Romans 12:1-2 which says, "I appeal to you therefore, brothers and sisters, by the mercies of God, to present your bodies as a living sacrifice, holy and acceptable to God, which is your spiritual worship," simply must be taken into consideration by anyone who is seeking after what the Word is saying about sanctification.  Even as things can be set apart to be used only for holy purposes, so can we choose to live before God as one set apart to be used for holy purposes.  Such a desire and longing is the beginning of our journey into the sanctified life.

Monday, May 21, 2018

Something More

When Peter and John got to Samaria they discovered that the believers there had been baptized in the name of Jesus.  While such sounds like a good thing, the language implies that something more is being missed.  Verse 16 of the 8th chapter of Acts reads, "...they had only been baptized in the name of the Lord Jesus."  It is not often that a simple word like "only" becomes such a weighty and significant word.  Something was missing from their experience.   Peter and John went to pray for these believers to receive the Holy Spirit and before they left, the two Apostles, "...laid their hands on them and they received the Holy Spirit."  (Acts 8:17)
 
Now no one needs to argue with this preacher about time of the arrival of the Holy Spirit in the heart of the believer.  The Scripture makes it clear that as we respond to Jesus, the Holy Spirit comes to abide in us.  The Spirit is the One who assures us that we are indeed a child of God.  But, what is also true is that while we receive all of the Holy Spirit at the moment of deciding for Jesus, the Holy Spirit does not really receive all of us.  Instead of shucking those sinful patterns and lifestyle that we have confessed, we tend to hang on to them.  We acknowledge our dirty laundry and then choose to hang on to it. 
 
When we hear that preaching about sanctification, or being baptized with the Holy Spirit, what we are hearing is a call to give the Holy Spirit complete control of our lives.  In other words, the Spirit gets all of us.  The believers in Samaria needed to know the full power of the Holy Spirit in their lives if they were going to be able to continue the walk they had started with Jesus.   It is no different for those of us today who walk with Jesus.  There comes that moment when we have to decide if we are going to put the demands of ego aside and allow the Holy Spirit to have control of every part of who we are.  There is something more for all of us just as there was something more for those disciples who stood before Peter and John. 

Sunday, May 20, 2018

Greek to Me

When I was doing some time at Asbury Theological Seminary, I took a couple of courses in Greek which resulted in 10 hours of academic credit.  Since the New Testament is translated from very old Greek manuscripts, it is always a good thing for any ministerial candidate to study the language.  While I never saw myself as a Greek scholar, I have carried with me the ability to recognize and know something about a few Greek words.  One of those words is "baptizo."   Of course, anyone can figure that one out to be baptize.  But, an interesting thing learned and remembered about the word is that one of the alternate translations renders it "overwhelm."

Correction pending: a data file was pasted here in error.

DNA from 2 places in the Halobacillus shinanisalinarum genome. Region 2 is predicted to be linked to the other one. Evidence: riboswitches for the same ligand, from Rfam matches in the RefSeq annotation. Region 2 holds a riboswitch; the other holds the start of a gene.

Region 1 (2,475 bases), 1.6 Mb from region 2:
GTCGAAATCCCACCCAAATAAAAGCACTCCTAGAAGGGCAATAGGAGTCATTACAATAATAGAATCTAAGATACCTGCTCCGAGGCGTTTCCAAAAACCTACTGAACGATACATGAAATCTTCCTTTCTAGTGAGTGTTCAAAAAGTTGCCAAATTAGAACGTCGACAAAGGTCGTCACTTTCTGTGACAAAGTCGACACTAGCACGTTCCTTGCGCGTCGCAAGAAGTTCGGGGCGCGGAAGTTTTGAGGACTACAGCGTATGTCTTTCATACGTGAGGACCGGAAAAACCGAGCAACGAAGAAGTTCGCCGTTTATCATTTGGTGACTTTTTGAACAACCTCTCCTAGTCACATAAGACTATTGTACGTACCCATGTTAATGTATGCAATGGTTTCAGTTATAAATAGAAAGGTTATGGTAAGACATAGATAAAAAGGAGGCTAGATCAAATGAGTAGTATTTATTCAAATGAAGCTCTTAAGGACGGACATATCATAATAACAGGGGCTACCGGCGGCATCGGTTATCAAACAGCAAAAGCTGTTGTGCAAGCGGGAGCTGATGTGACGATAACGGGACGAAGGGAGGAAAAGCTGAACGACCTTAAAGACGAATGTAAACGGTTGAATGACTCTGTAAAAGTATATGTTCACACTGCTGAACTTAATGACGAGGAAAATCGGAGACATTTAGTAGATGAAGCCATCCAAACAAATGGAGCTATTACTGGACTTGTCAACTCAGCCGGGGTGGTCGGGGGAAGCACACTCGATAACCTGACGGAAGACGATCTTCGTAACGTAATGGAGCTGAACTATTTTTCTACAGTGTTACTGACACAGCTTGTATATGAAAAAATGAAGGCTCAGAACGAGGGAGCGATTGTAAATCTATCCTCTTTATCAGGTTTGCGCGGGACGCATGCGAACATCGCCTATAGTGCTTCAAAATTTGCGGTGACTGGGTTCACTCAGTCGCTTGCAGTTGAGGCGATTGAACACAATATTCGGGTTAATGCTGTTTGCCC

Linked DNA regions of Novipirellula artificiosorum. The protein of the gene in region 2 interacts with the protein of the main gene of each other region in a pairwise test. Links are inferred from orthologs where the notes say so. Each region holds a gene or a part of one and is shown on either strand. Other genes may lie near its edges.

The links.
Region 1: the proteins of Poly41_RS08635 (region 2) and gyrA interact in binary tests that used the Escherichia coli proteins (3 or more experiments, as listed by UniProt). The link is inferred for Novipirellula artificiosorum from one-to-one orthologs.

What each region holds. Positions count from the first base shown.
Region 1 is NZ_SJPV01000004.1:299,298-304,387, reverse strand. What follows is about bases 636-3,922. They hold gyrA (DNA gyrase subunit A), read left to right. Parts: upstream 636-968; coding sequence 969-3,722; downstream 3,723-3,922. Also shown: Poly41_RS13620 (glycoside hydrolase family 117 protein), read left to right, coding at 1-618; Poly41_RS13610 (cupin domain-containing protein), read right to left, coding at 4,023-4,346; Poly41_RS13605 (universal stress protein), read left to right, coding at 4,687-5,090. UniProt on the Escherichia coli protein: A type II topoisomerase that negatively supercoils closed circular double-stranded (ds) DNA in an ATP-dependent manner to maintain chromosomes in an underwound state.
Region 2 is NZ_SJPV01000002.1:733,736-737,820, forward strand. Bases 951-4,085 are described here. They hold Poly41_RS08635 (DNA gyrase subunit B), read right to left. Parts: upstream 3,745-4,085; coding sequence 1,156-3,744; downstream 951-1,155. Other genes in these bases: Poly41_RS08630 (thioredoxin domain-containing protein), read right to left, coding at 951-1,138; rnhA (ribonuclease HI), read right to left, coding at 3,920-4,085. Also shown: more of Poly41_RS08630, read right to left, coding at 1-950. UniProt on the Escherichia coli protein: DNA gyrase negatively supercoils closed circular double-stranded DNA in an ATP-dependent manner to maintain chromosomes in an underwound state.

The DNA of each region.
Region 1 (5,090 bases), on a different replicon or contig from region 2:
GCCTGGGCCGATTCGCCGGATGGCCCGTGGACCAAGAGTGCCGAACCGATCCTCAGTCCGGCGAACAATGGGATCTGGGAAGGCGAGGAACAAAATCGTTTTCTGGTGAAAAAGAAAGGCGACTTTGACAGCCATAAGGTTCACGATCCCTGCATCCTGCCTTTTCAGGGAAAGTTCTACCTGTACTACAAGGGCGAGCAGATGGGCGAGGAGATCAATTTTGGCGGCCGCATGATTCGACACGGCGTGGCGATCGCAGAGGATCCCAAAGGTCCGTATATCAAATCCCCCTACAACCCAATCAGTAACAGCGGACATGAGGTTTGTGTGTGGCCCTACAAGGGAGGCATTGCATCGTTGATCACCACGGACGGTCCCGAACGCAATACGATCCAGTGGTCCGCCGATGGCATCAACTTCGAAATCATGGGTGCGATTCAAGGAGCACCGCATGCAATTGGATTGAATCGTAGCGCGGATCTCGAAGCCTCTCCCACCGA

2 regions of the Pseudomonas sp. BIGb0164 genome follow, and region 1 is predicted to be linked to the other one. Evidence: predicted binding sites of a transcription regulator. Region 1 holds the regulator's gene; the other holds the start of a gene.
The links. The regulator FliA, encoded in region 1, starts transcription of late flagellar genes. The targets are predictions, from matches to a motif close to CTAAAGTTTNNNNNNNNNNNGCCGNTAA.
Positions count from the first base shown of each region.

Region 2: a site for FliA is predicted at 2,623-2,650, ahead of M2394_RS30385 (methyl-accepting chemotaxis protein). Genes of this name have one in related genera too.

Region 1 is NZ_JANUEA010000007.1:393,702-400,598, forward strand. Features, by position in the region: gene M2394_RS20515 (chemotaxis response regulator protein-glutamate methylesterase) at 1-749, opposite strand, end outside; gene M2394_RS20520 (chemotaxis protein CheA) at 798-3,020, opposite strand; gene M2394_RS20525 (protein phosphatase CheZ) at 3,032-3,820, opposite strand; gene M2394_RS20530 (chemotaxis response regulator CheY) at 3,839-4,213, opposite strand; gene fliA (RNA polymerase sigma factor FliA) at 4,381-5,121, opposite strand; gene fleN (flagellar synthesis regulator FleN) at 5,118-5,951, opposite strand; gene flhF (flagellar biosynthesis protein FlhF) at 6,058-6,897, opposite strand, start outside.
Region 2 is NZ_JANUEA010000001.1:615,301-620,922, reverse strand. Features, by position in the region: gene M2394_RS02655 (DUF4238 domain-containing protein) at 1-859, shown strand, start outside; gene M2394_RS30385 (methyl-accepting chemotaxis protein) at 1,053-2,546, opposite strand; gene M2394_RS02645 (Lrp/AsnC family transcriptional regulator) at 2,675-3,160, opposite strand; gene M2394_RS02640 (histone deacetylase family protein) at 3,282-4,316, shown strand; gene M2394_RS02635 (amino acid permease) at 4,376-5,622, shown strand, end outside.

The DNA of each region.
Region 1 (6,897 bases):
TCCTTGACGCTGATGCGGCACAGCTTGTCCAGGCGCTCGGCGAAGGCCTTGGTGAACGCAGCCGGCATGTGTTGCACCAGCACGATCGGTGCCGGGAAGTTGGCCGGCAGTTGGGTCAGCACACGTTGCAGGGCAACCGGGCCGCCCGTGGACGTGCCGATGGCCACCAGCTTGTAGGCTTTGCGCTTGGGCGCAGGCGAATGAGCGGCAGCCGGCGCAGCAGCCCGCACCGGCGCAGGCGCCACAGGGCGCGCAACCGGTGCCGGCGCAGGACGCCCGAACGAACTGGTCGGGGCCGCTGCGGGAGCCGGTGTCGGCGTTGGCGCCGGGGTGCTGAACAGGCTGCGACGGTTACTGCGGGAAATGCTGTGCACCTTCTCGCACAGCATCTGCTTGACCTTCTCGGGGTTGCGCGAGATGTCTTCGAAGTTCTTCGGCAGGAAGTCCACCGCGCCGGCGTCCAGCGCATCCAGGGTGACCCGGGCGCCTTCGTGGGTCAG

When it comes to reading about people being baptized with the Spirit, or filled with the Spirit, the word "overwhelm" always comes to mind.  And, certainly the picture painted with words like "rushing wind" and "tongues of fire" not only describes Pentecost, but also speaks of those disciples being overwhelmed by the power of the Holy Spirit.  I have always been partial to the phrase, "overwhelmed by the Holy Spirit."   Even as I can visualize being overwhelmed by the waters of baptism, so does it give a clearer image of what it means to be baptized with the Spirit.
 
When we are overwhelmed by something, it takes us away.  It causes us to disappear.  It becomes impossible to stand in the midst of the moment.  What was no longer exists.  The word "overwhelm" carries with it the image of everything from the past being swept away with something radically new and different being left.  It sounds like a good definition of what happens to us as we allow ourselves to come under the influence and power of the Holy Spirit. 

Saturday, May 19, 2018

Surrender

Five years after my father's death, my mother married a man who was both a Methodist preacher and the son of a Methodist preacher.   When this new grandfather preacher died in the early years of my own ministry, I took a number of books from his library, added them to my small collection, and then carried them with me through the decades of my preaching years.  One of the books was entitled, "Full Surrender" by J. Edwin Orr.  A word from that book I have carried with me through the years.  "Salvation is freedom from the guilt of sin, sanctification is freedom from the power of sin, and glorification is the freedom from the presence of sin."
 
As I was trying to figure out what sanctification was all about, it seemed to me that I was hearing preachers telling me that it was about never sinning again.  While the idea sounded good, it seemed a bit beyond the realm of possibilities.  I knew myself to well.  The quote from J. Edwin Orr kept me grounded on a solid place as I went forward in my life as one who desired to live under the control of the Holy Spirit.  While I have always known myself as a sinner, I also came to understand that life lived under the influence of the Holy Spirit enabled me to live as I could not possibly live as I depended on my own strength.
 
Those who hear find themselves dissatisfied and frustrated with a Christian walk characterized more by inconsistencies than faithfulness may discover within the ensuing crisis of faith a call to abandon everything for God so that His Holy Spirit might have full control of our inner being.  If the power of sin is to be broken in our lives, it will not be because of our human effort, but because of the power of the Holy Spirit as He moves and works within a heart totally surrendered to whatever it is that God wants to do.